Morning Action: Senate’s Unemployment Benefits Extension to Face Opposition in House
UNEMPLOYMENT INSURANCE. The Senate proposal for a five-month extension of unemployment benefits will face strong opposition from conservatives in the House where lawmakers say the measure will do nothing to spur job creation and question the length of the program (sub. req’d):
House conservatives pushed backed hard, arguing the package would do little to spur growth or curb unemployment. Critics said the original emergency unemployment compensation program was enacted in a 2008 supplemental spending measure (PL 110-252) as a temporary response to the financial meltdown, and should allowed to expire, just as seven other similar programs have expired since 1958.
“I’m not for it. The other extensions didn’t work and now this will be the magic bullet?” said Rep. Jim Jordan (R-OH) 94%, an RSC leader.
The Senate package includes several measures aimed at enticing conservatives, including a proposal by Sen. Tom Coburn (R-OK), to deny jobless aid to individuals with incomes of $1 million or more. It also would require recipients of long-term aid to receive job training and referrals to re-employment services.
BUDGET. House Republican leaders are whipping members on whether they support bringing a fiscal 2015 budget resolution to the floor (sub. req’d):
The plan faces potential opposition from conservatives because it is expected to reflect the increased discretionary spending caps in the budget deal negotiated by House Budget Chairman Rep. Paul Ryan (R-WI) N/A%, and Senate Budget Chairwoman Sen. Patty Murray (D-WA) 7%. Sixty-two Republicans voted against the budget agreement (PL 113-67), and most would have to be won back to get a budget resolution passed,since few if any Democrats are likely to support it.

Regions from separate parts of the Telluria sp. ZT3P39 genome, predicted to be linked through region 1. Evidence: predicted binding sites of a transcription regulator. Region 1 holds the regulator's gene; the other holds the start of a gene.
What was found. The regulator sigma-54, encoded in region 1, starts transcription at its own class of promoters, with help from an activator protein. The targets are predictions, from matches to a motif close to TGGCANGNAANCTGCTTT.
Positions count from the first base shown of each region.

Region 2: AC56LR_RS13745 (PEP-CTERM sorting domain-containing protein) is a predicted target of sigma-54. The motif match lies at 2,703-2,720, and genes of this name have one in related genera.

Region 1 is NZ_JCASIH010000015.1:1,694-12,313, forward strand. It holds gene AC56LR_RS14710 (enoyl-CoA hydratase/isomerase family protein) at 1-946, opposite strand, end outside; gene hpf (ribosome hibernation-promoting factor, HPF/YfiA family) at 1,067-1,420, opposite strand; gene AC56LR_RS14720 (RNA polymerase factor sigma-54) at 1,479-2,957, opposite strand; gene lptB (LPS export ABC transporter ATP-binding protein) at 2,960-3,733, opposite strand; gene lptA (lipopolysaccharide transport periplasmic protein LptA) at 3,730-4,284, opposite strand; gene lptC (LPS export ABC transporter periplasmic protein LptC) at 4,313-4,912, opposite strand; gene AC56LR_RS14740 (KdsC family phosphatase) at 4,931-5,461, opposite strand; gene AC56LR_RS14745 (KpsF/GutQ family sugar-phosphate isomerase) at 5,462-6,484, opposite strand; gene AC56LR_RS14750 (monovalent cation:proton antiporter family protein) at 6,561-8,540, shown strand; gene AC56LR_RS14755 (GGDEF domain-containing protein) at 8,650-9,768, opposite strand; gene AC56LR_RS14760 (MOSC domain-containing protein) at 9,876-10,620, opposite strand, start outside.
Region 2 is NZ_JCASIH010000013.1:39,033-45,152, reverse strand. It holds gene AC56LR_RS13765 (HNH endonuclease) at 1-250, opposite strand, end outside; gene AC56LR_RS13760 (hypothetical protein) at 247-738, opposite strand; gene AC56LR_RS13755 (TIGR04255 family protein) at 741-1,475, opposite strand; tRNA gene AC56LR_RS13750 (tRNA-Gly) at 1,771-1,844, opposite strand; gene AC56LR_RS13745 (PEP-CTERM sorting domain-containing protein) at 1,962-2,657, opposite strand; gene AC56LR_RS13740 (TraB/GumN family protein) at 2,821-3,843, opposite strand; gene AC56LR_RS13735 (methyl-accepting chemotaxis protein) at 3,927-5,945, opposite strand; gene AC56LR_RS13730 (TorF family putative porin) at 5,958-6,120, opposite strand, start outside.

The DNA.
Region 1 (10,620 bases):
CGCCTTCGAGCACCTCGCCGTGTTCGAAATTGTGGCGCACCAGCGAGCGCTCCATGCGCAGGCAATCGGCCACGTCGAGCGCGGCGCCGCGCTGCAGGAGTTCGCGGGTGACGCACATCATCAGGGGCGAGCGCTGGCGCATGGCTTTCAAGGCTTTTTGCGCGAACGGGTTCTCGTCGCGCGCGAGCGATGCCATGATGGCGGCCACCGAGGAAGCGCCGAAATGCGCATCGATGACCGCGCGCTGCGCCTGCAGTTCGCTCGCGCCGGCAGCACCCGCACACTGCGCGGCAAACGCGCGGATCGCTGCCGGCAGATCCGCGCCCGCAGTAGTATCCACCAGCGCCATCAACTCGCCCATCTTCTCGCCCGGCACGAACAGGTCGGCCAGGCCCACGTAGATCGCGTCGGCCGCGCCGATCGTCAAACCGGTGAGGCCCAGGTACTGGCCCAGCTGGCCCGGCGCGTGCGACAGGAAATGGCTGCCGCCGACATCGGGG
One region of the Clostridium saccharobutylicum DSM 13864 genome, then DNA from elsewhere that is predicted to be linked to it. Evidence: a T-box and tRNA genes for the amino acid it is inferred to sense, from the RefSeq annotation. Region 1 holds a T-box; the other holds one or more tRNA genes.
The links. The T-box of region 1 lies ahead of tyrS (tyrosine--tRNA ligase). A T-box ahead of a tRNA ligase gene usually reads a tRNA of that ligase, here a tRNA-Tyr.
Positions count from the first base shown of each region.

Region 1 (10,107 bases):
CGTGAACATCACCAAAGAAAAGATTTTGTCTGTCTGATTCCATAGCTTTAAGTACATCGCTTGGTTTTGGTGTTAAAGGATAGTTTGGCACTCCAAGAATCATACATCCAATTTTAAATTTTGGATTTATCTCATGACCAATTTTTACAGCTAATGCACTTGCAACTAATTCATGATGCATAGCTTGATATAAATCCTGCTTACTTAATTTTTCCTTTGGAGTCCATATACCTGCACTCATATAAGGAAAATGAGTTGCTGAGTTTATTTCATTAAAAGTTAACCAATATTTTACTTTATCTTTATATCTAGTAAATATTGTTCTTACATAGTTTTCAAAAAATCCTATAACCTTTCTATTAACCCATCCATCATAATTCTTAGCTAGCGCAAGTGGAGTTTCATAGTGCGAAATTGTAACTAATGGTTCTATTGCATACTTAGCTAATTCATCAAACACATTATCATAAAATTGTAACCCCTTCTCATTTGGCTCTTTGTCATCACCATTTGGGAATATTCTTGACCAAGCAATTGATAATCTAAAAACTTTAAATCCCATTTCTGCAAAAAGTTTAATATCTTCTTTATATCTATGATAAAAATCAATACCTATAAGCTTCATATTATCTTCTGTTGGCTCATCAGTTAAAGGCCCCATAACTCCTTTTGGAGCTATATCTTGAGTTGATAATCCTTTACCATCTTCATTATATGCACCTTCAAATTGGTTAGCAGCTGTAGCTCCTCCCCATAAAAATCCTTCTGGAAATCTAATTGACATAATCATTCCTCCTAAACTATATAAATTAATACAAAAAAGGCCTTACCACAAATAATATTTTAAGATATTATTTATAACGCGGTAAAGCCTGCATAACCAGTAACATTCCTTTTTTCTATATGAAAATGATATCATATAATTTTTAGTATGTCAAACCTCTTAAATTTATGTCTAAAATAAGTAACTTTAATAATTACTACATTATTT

Ryan is writing the new budget plan to balance in 10 years, as he did last, but that will be a heavier lift this year because of lower revenue projections resulting from slower economic growth that the Congressional Budget Office issued last month.
IMMIGRATION. After years of President Obama’s well-documented decisions not to uphold immigration law, the Obama administration now has a plan to explore limiting deportations of illegal immigrants. Pro-amnesty senators somehow think this should prod Republicans to work on immigration reform (sub. req’d):
New York Democratic Sen. Charles Schumer (D-NY) 10% said that Republicans can either act or watch the administration continue to take executive action.
“It’s crystal clear where the issue of immigration reform is headed, and Republicans have only two choices to make,” Schumer said in a written statement. “They can either help pass comprehensive reform … or they can sit idly by and watch the President greatly curtail deportations while 11 million continue to live in limbo here in America.”
Several House Republicans were noncommittal about the White House’s announcement Thursday that President Barack Obama will have Homeland Security Secretary Jeh Johnsoninventory the department’s current deportation practices with members of the Congressional Hispanic Caucus. The goal is to find ways to conduct enforcement “more humanely within the confines of the law,” with options including cutting down deportations that divide families.
Rep. Steve King (R-IA) 76% explained how many Republicans actually feel about the issue:
“If the threat is you can either put it in the law or the president is going to act like he can write the law, I’d rather have the president violating the constitution and making up the law as he does, because we can call him on that,” King said Friday. “We can eventually get some of that genie back in the bottle through litigation, through the next president. But if they’re able to write amnesty into law, it’s irreversible and irrevocable.”